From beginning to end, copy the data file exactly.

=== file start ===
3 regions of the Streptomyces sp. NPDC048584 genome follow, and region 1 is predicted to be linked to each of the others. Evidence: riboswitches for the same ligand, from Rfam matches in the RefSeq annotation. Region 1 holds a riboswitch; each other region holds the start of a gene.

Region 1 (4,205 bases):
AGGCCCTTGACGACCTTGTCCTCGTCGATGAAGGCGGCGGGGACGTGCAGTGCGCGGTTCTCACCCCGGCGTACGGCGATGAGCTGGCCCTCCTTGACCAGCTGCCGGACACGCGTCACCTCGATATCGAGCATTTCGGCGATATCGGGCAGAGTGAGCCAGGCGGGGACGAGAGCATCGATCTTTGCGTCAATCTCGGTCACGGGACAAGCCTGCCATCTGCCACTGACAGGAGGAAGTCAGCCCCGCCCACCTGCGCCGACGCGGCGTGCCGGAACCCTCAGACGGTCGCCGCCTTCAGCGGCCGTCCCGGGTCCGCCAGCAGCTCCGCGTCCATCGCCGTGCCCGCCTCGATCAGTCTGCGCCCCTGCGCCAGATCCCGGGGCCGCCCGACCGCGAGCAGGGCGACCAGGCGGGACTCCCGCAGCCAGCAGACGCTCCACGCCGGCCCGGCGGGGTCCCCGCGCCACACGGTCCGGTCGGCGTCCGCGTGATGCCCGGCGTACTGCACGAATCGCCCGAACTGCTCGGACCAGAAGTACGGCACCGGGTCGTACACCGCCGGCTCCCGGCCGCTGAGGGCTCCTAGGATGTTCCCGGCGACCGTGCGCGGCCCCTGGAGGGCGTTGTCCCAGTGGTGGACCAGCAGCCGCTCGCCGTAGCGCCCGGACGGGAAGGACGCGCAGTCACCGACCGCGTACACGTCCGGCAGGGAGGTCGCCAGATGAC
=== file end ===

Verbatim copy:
3 regions of the Streptomyces sp. NPDC048584 genome follow, and region 1 is predicted to be linked to each of the others. Evidence: riboswitches for the same ligand, from Rfam matches in the RefSeq annotation. Region 1 holds a riboswitch; each other region holds the start of a gene.

Region 1 (4,205 bases):
AGGCCCTTGACGACCTTGTCCTCGTCGATGAAGGCGGCGGGGACGTGCAGTGCGCGGTTCTCACCCCGGCGTACGGCGATGAGCTGGCCCTCCTTGACCAGCTGCCGGACACGCGTCACCTCGATATCGAGCATTTCGGCGATATCGGGCAGAGTGAGCCAGGCGGGGACGAGAGCATCGATCTTTGCGTCAATCTCGGTCACGGGACAAGCCTGCCATCTGCCACTGACAGGAGGAAGTCAGCCCCGCCCACCTGCGCCGACGCGGCGTGCCGGAACCCTCAGACGGTCGCCGCCTTCAGCGGCCGTCCCGGGTCCGCCAGCAGCTCCGCGTCCATCGCCGTGCCCGCCTCGATCAGTCTGCGCCCCTGCGCCAGATCCCGGGGCCGCCCGACCGCGAGCAGGGCGACCAGGCGGGACTCCCGCAGCCAGCAGACGCTCCACGCCGGCCCGGCGGGGTCCCCGCGCCACACGGTCCGGTCGGCGTCCGCGTGATGCCCGGCGTACTGCACGAATCGCCCGAACTGCTCGGACCAGAAGTACGGCACCGGGTCGTACACCGCCGGCTCCCGGCCGCTGAGGGCTCCTAGGATGTTCCCGGCGACCGTGCGCGGCCCCTGGAGGGCGTTGTCCCAGTGGTGGACCAGCAGCCGCTCGCCGTAGCGCCCGGACGGGAAGGACGCGCAGTCACCGACCGCGTACACGTCCGGCAGGGAGGTCGCCAGATGAC